|The pleasures and perils of LGBTQ history |
by Joe Franco
As part of the American History Association's recent conference in Chicago, a great deal of discussion was devoted to the emerging interest in LGBTQ history. An early-morning panel discussion Jan. 8 confronted many of the problems and the successes with LGBTQ history and its dissemination to the popular masses. Lauren Jae Gutterman, the panel's moderator and a Ph.D. candidate at New York University, started the group's discussion.
Professor Kevin Murphy, with the University of Minnesota, discussed his recent tribulations when putting together an oral history of the Twin Cities, saying, "We collected over 100 oral histories of the Twin Cities LGBTQ community. Historians, sociologists, geographers and ethnologists tried working together but found it difficult to create a work that would make their work interesting to the masses." The resulting book, Queer Twin Cities, was not well-received by the media or the intended target audience. Murphy admitted that not even the local Minneapolis gay press reviewed the book after its 2011 release. He said that it was "heartening to see the localized interest in GLBT history" but that, ultimately, the work seemed to alienate readers.
Professor John D'Emilio, with the University of Illinois-Chicago, brought more problems with LGBTQ public history to the table. He is co-director of a website called OutHistory.org that was originally envisioned to be "Wiki-like" in that anyone could submit entries with constant updating from others. "The problem," said D'Emilio, "is that almost nobody submitted any content. Ultimately, there just was never going to be enough interest and enough content to build up steam."
D'Emilio believed the upcoming re-design of the website would help: "We want to abandon the 'Wiki' concept and make the content more transparent for the user." D'Emilio's solution for making LGBTQ public history more accessible through the web involved the use of individuals and more popular features that were user-friendly. He admitted that this was absolutely imperative that academics learned to speak in a language that made what they had to teach and say more accessible.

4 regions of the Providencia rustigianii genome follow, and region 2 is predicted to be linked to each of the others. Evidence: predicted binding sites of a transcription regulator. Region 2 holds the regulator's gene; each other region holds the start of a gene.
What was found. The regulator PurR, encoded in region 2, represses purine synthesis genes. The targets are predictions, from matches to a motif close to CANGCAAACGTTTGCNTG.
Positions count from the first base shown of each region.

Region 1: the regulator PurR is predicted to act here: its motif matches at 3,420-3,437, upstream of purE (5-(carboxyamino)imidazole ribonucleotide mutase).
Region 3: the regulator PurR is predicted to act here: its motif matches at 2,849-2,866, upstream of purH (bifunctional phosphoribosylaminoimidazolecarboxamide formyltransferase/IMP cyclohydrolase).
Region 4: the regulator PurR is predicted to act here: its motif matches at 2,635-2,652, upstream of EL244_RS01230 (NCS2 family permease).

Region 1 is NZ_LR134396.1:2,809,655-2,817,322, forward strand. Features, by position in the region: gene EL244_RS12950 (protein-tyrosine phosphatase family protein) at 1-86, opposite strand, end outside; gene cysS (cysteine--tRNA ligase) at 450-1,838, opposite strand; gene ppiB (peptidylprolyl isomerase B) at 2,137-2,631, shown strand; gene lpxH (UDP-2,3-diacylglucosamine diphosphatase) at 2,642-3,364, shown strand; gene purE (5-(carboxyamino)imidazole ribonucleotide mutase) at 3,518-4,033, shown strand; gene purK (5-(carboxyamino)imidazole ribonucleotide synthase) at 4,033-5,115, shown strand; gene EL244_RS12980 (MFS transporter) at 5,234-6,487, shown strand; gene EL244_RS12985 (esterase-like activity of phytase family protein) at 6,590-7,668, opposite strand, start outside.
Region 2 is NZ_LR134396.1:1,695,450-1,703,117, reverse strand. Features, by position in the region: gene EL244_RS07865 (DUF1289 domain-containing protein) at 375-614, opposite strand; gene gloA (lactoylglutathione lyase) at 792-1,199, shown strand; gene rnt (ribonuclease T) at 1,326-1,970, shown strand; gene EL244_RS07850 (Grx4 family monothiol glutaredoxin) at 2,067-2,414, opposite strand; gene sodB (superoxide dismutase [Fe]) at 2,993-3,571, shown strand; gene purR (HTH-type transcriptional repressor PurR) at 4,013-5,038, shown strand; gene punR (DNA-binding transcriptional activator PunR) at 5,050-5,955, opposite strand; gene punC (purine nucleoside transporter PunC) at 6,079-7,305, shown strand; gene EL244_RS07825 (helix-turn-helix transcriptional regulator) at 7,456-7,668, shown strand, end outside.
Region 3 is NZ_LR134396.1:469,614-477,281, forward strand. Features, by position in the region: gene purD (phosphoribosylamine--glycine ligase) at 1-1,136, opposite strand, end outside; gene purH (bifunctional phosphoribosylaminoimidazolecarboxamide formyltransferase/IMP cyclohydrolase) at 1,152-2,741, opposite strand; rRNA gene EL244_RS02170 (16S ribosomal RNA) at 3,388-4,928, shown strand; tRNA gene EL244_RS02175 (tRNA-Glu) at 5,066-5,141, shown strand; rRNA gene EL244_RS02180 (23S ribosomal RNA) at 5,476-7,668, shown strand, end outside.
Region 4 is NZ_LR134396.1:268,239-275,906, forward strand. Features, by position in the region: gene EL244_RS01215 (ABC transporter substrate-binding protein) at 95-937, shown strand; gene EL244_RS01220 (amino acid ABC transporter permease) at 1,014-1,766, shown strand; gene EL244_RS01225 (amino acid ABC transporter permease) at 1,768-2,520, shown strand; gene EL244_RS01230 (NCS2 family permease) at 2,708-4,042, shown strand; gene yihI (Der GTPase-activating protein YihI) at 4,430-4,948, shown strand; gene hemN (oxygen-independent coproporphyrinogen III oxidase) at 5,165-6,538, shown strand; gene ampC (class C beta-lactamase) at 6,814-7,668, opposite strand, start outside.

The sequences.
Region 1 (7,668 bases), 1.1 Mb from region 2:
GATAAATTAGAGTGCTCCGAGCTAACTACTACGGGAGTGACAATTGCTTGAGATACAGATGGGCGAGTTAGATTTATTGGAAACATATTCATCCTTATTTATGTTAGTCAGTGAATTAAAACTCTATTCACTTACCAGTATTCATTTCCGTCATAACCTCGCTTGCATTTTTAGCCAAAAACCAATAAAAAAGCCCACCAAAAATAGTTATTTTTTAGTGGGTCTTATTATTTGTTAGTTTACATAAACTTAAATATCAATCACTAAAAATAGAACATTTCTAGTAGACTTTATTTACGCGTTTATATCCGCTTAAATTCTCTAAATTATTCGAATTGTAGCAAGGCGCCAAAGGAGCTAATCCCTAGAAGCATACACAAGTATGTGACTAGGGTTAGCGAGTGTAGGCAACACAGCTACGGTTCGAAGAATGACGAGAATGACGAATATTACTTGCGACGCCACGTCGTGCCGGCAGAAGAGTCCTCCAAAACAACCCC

Professor Don Romesburg—an assistant professor at Sonoma State University and a curator for the recently opened GLBT History Museum (the first full-scale, stand-alone facility of its kind in the United States) in San Francisco—reported on a definite success in the LGBTQ-history scene. Worldwide attention focused on the opening of the facility, prompting Romesburg to joke, "Britney Spears was at our museum."
Tens of thousands of individuals have visited the museum since its opening last January. "We've had 2,000 new Facebook 'Likes' and 100 new members in our first year alone," said Romesburg. The museum is unique in that it resisted a chronologically linear model in its layout. "The arrangement was about demonstrating belonging and making power present," said Romesburg about the museum's success. The museum's success, seen in light of the failure of other queer-history initiatives, certainly begs the question, "What did the GLBT History Museum do differently?" Romesburg theorized, "We tried to welcome everybody. The construction of a museum means that we matter. It's relevant, important and meaningful."
The discussion ended with Joey Plaster, a graduate student at Yale, and Rev. Megan Rohrer, a Lutheran minister who works with at-risk and impoverished LGBT youth of the Castro and Tenderloin neighborhoods in San Francisco.
Their work with the queer youth is not unlike Boystown's unprecedented problems this past summer. The gentrified Castro wanted the gay youth out of the neighborhood. A concerted effort among the residents, shop owners, bar owners and politicians began to form.
Ultimately, Plaster and Rohrer used history as a way of mobilizing the disenfranchised queer youth. They used the imagery of the 1960s to propel the voices of the neighborhood queer youth. Rohrer said that "the use of tactile GLBT historical artifacts was more than enough motivation for the queer youth to spring into action." She added, "When an individual gets to see and touch something historical, something from the past, this alone is transformative."